City plans to build new Confluence Park for salmon as well as humans

July 9, 2015

While it might have made great farmland in its day, the property that now makes up Confluence Park does not, in its present condition, make for very good parkland or, probably more importantly, a very good habitat for local salmon.

The first step toward changing that is removal of 8,000 cubic feet of soil that fills what used to be part of the flood plain for Issaquah Creek, said Kerry Ritland, surface water manager for the city.

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Confluence Parks Area is ready for unveiling

August 20, 2013

Come to the Confluence Parks Area, 695 Rainier Blvd. N., from 5-8 p.m. Aug. 28 to celebrate the community’s newest park.

The city will provide hot dogs, pie and ice cream. There will be inflatable games for young attendees and live music for the adults.

The Confluence Parks Area is the “crown jewel in the city of Issaquah parks system,” according to a press release. It has three contiguous parks, Tollë Anderson, Cybil-Madeline and Issaquah Creek. The land encompasses 15.5 acres at the confluence of Issaquah Creek’s main stem and East Fork.

The new park includes interconnecting trails, a meadow, play areas, a restroom facility and, as its centerpiece, a picnic structure designed to evoke the land’s roots as the Anderson Farm.

Use the hashtag #bbquah during the event to share your stories and photos. Learn more about the park at the project website,


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Issaquah receives creek restoration grant

January 1, 2013

Issaquah recently received a $225,000 state grant to restore salmon habitat along Issaquah Creek at a downtown parks site.

The grant is meant to supplement city dollars to restore aquatic and creekside habitat for chinook, coho and kokanee salmon, as well as cutthroat trout and steelhead, at the confluence of Issaquah Creek and the East Fork of Issaquah Creek. The city plans to contribute $45,000 to the project.

Plans call for crews to remove about 1,000 feet of rock creek banks, reconfigure 1,900 feet of channel, add logjams to form pools for fish, restore wetlands and replant vegetation along the creek.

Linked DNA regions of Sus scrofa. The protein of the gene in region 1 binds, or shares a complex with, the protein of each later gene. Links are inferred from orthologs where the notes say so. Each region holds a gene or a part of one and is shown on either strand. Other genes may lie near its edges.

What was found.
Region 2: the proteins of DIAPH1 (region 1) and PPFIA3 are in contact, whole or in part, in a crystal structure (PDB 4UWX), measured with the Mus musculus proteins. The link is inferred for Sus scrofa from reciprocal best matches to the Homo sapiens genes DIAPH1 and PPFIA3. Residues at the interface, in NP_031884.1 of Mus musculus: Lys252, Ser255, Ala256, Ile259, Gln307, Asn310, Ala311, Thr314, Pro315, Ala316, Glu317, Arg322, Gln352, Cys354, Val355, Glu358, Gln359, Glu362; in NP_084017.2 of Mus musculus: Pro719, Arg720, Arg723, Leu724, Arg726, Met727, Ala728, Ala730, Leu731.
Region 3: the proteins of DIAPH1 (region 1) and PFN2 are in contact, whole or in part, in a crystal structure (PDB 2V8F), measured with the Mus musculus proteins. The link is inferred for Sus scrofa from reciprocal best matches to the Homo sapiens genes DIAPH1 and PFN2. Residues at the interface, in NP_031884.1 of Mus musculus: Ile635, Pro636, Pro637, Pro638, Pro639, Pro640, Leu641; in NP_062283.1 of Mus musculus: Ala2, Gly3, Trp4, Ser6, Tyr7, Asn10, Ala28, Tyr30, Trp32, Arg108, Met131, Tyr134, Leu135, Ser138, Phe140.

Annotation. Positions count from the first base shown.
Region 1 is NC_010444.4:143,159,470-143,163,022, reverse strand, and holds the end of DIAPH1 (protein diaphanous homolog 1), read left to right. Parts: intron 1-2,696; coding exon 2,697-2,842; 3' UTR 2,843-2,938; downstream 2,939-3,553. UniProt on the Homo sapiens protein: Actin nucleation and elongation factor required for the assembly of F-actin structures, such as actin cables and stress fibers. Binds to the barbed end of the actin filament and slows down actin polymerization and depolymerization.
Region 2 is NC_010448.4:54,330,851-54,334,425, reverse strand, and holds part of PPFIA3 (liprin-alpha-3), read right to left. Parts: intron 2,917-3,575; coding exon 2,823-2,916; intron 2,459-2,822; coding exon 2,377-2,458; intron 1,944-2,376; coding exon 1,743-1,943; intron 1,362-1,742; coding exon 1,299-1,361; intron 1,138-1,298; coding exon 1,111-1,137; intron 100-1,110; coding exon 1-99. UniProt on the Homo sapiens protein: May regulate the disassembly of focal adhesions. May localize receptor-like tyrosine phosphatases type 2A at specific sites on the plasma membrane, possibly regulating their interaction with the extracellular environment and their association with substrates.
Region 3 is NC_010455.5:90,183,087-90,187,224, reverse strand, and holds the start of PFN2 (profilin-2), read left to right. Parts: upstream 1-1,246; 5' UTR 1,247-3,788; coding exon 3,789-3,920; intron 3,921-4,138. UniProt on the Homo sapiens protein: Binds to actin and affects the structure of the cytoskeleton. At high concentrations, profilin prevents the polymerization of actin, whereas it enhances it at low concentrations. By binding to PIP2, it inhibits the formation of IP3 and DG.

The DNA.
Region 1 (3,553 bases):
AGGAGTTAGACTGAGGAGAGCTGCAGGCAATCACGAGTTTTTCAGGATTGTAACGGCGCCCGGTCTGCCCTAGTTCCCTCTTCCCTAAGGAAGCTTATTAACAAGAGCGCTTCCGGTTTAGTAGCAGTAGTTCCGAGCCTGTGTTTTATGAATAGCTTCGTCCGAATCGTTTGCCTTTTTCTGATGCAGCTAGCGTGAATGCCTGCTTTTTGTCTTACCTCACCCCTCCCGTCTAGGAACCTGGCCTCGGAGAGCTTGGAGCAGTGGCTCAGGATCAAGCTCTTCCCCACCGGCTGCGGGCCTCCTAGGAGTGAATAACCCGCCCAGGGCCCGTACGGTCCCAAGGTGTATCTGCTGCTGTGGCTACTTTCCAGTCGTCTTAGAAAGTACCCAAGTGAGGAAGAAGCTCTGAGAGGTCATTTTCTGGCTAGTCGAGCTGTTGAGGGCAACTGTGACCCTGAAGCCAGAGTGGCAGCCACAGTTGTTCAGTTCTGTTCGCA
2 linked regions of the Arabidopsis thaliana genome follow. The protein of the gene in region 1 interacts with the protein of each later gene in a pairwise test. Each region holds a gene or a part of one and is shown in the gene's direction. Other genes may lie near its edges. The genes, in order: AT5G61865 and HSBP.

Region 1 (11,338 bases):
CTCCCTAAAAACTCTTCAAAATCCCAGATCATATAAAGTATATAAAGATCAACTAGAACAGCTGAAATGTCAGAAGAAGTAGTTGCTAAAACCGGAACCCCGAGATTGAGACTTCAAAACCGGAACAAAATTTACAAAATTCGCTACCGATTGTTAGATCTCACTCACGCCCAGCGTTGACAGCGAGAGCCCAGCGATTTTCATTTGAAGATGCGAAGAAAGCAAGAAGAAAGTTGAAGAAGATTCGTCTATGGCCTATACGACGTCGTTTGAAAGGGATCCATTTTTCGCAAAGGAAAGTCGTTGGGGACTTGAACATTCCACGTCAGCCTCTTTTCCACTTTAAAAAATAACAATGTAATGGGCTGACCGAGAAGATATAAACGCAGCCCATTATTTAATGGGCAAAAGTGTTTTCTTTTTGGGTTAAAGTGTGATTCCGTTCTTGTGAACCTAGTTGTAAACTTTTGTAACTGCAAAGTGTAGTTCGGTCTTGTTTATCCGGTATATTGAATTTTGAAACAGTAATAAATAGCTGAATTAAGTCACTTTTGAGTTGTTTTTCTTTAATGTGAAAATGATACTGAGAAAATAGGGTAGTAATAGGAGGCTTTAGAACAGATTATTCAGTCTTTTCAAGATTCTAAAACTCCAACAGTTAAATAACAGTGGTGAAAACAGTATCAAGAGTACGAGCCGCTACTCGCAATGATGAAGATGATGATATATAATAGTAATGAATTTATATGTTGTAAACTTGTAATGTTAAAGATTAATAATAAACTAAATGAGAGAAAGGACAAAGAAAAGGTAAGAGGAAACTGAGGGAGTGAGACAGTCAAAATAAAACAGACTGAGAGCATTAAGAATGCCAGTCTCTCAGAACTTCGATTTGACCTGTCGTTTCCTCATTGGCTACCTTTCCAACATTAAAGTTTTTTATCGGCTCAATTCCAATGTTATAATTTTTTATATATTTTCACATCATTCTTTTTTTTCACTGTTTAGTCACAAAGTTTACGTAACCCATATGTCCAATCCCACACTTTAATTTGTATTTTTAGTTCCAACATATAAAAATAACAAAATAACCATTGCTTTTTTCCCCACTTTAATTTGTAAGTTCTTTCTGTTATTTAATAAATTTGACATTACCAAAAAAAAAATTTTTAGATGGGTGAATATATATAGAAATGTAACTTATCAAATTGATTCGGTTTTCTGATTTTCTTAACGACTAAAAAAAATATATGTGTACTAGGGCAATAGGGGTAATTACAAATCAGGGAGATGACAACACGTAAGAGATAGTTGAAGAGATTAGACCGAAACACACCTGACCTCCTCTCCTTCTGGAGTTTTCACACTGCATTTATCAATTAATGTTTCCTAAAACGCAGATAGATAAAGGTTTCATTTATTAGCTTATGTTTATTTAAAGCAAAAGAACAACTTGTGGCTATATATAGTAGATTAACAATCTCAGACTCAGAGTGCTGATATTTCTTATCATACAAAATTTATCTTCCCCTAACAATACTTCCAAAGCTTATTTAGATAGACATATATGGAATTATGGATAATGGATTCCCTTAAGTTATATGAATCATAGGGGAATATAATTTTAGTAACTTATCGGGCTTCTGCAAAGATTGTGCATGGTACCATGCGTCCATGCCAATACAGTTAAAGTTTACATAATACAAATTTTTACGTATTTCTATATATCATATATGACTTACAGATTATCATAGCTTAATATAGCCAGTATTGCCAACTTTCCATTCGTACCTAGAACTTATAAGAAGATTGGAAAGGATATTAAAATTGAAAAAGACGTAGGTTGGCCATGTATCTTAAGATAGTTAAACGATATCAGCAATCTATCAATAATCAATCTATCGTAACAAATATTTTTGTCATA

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Contractor sought for downtown Issaquah parks project

August 28, 2012

The city is on the hunt for a contractor to start construction at the downtown parks along Issaquah Creek — a 15.5-acre expanse often referred to as the crown jewel in the municipal parks system.

The information for potential bidders outlines the site preparation and grading, picnic shelter construction, and sewer and water utility work planned for Phase 1. The contractor must also place a pre-manufactured restroom facility at the site, and add lighting, walkways, stone seating and walls, and plantings to the parks.

Officials allocated about $1 million for the initial phase. The amount is not enough to complete the ambitious plan for the site, but is enough to start the process.

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King County Flood Control District preserves dollars for salmon projects

June 19, 2012

Issaquah salmon-restoration projects could garner grant dollars after all, even though a lawsuit threatened to cut off funds for conservation projects countywide.

King County Flood Control District leaders decided to fund salmon-recovery projects after the King Conservation District stopped doling out grants amid a legal challenge.

Flood Control District officials approved $3 million May 14 for projects to improve water quality, protect and restore habitat, and support salmon recovery efforts. King County Council members sit as the executive board for the Flood Control District.

The decision is meant to plug a gap left after the King Conservation District halted a separate process to issue salmon-recovery grants. Read more

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Press Editorial

May 8, 2012

Park bond should include new museum

The Issaquah City Council is considering asking voters to approve another park bond, either this fall or in 2013.

Voters last passed a park bond six years ago.

The city will soon launch a public opinion survey to gauge residents’ interest in what the bond might include. The survey should reach residents by late spring or early summer.